29 August 2007

RSS irony

RSS is great. I'm sure it would surprise no one that I could come up with a long list of criticisms of the technology, but—in actual practice—I'm happy with it. In fact, I'm starting to become annoyed at sites that don't offer RSS feeds. (I'm looking at you, web site of First United Methodist Church, Round Rock.) What is it? An RSS feed is a standard way for web sites to offer a list of recent articles/items. You use an RSS reader, or aggregator, to subscribe to feeds. I use Google Reader. You can also use My Yahoo. Firefox and Safari can appearantly handle the task as well. Your reader lets you know what feeds have updates & let's you read the items. (Although sometimes the item is little more than a link to the full story on the original web site. It depends on the feed.) I'm currently subscribed to 106 feeds. Podcasts are essentially RSS feeds that contain audio. This icon, , indicates either a feed or something RSS related. Incidentally, Google Reader generates that list of shared items here on my blog. When I see an interesting item in Google Reader, I click a button & it gets added to those shared items. It's natural to think that it's important for a feed to have regular updates. Ironically, however, the opposite is true. Noisy feeds that fill my reader with a constant stream of low interest items risk me unsubscribing. Where RSS really shines are the infrequently updated feeds. Your reader takes care of checking them regularly & only brings the feed to your attention when there is something to read. A dead feed (or—more importantly—a dormant, seemingly-dead feed) isn't a problem because it doesn't take any of your attention. Unfortunately, in the migration from Usenet → web → RSS, the web reinforced the "must have regular updates" idea. That made sense for the web before RSS, but not for RSS.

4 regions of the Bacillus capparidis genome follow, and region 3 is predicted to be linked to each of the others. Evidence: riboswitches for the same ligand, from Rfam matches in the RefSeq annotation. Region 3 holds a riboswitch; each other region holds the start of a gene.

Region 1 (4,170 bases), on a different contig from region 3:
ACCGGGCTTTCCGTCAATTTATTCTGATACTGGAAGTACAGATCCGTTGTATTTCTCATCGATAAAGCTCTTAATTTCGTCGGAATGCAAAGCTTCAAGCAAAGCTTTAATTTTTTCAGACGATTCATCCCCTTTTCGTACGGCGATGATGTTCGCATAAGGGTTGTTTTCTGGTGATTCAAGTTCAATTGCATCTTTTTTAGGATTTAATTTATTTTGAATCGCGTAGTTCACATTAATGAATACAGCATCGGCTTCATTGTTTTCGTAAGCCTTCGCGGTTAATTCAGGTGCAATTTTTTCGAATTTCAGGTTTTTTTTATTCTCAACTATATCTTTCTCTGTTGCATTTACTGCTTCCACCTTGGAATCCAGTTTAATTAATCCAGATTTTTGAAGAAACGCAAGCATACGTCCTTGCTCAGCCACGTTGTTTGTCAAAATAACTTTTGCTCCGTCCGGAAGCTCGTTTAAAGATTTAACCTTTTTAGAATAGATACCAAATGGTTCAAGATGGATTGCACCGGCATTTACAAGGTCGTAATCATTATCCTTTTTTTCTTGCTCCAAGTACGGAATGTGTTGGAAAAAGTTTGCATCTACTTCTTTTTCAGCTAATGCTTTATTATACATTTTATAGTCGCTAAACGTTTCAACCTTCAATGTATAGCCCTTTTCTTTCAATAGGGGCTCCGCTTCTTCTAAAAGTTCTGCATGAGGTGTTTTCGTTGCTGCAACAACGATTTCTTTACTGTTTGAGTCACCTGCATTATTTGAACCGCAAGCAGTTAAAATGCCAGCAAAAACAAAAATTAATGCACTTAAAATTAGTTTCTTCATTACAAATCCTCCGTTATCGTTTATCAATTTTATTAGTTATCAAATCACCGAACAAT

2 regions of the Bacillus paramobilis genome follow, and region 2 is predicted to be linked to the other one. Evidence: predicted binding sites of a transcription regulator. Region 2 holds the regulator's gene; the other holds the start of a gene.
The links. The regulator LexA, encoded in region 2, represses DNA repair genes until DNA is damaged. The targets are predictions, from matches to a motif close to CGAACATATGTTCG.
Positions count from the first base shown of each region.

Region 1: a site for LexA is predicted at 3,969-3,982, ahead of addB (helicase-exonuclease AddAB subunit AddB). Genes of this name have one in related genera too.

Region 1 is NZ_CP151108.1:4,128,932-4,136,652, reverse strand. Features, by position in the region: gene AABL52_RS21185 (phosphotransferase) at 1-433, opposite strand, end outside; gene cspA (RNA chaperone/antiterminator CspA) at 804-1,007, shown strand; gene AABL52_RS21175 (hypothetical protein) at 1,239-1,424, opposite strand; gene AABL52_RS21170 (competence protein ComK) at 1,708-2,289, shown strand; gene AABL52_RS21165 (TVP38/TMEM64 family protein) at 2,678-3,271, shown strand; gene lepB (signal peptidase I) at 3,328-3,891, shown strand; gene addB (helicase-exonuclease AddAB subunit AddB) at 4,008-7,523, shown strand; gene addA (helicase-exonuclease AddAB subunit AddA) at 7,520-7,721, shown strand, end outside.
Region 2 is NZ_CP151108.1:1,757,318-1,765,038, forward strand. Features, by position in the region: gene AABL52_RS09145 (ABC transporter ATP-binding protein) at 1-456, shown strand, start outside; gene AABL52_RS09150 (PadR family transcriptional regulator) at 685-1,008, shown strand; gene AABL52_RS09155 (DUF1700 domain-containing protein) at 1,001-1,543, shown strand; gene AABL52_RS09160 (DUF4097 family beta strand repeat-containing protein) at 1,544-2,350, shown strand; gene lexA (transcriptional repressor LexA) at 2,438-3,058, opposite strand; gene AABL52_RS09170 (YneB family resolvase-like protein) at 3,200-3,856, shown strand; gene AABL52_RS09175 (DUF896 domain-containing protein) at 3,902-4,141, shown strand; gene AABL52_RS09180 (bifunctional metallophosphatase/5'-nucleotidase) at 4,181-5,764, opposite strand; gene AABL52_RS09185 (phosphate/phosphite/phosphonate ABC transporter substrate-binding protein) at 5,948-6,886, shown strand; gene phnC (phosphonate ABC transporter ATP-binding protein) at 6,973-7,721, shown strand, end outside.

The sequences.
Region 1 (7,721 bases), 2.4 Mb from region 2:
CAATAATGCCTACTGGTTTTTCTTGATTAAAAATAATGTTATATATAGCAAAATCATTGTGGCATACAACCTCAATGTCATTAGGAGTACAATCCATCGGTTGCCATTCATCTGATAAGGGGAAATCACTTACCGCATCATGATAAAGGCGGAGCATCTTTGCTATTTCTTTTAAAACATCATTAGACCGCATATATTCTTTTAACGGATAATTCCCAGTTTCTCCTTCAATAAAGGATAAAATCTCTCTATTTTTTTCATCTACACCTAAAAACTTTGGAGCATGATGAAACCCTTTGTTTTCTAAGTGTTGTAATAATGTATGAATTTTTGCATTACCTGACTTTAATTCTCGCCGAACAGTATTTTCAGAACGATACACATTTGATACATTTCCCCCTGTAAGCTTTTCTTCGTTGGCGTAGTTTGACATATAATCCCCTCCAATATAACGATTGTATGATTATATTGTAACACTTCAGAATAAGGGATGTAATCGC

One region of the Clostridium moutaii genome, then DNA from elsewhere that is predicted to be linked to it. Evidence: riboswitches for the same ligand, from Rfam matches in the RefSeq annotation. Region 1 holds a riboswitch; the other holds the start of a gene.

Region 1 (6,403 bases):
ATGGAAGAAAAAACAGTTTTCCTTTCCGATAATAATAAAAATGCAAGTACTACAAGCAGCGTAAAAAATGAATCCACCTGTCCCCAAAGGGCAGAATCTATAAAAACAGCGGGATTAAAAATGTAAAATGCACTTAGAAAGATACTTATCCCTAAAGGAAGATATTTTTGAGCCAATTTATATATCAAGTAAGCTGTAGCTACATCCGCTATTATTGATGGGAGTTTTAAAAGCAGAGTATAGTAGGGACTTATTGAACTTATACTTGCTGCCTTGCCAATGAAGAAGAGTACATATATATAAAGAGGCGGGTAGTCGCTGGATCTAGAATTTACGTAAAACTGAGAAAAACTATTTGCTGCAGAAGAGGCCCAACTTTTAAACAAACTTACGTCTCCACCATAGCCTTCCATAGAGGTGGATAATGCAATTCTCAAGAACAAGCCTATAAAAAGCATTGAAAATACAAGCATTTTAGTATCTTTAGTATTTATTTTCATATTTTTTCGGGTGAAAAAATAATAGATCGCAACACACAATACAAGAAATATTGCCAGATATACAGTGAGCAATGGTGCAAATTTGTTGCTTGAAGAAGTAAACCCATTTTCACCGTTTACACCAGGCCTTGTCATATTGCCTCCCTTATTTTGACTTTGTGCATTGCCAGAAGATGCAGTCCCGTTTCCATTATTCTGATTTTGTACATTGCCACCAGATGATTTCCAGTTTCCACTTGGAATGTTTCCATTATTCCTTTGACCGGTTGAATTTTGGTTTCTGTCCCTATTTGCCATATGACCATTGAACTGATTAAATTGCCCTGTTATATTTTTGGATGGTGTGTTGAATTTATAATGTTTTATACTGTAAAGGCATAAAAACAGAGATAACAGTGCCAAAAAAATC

2 comments:

revshafer said...

I didn't know you were United Methodist! I'm a UMC chaplain in the United States Navy serving in Yokosuka, Japan...however, I'm from Arkansas, and I believe I have some family living around Round Rock. I'd like to see more examples of the UMC using the web well...Oh! My wife designed the logo for General Conference! I'd like to email you, but cannot find an address!

Robert Fisher said...

I apologize for the difficulty of finding my email address. I still find being careful with it an important part of my anti-spam defenses.

To get my email address, put an at-sign between my first & last names & then put a ".cx" on the end.

Yep. I'm a lifelong Methodist. I even married the daughter of a Methodist minister. (Oddly enough, although she & I met in Austin, her parents & my parents were both married in the same Methodist church in Ft. Worth.)

Our church is doing a decent job of using the web. (Although the CMS for the church website requires MSIE, thus preventing Mac users like my wife & I from contributing to it directly.) I keep thinking I need to see if there's anything I can do to get a podcast of sermons going.

I'm experimenting with a blog for the 8th grade Sunday school class I'm leading this year.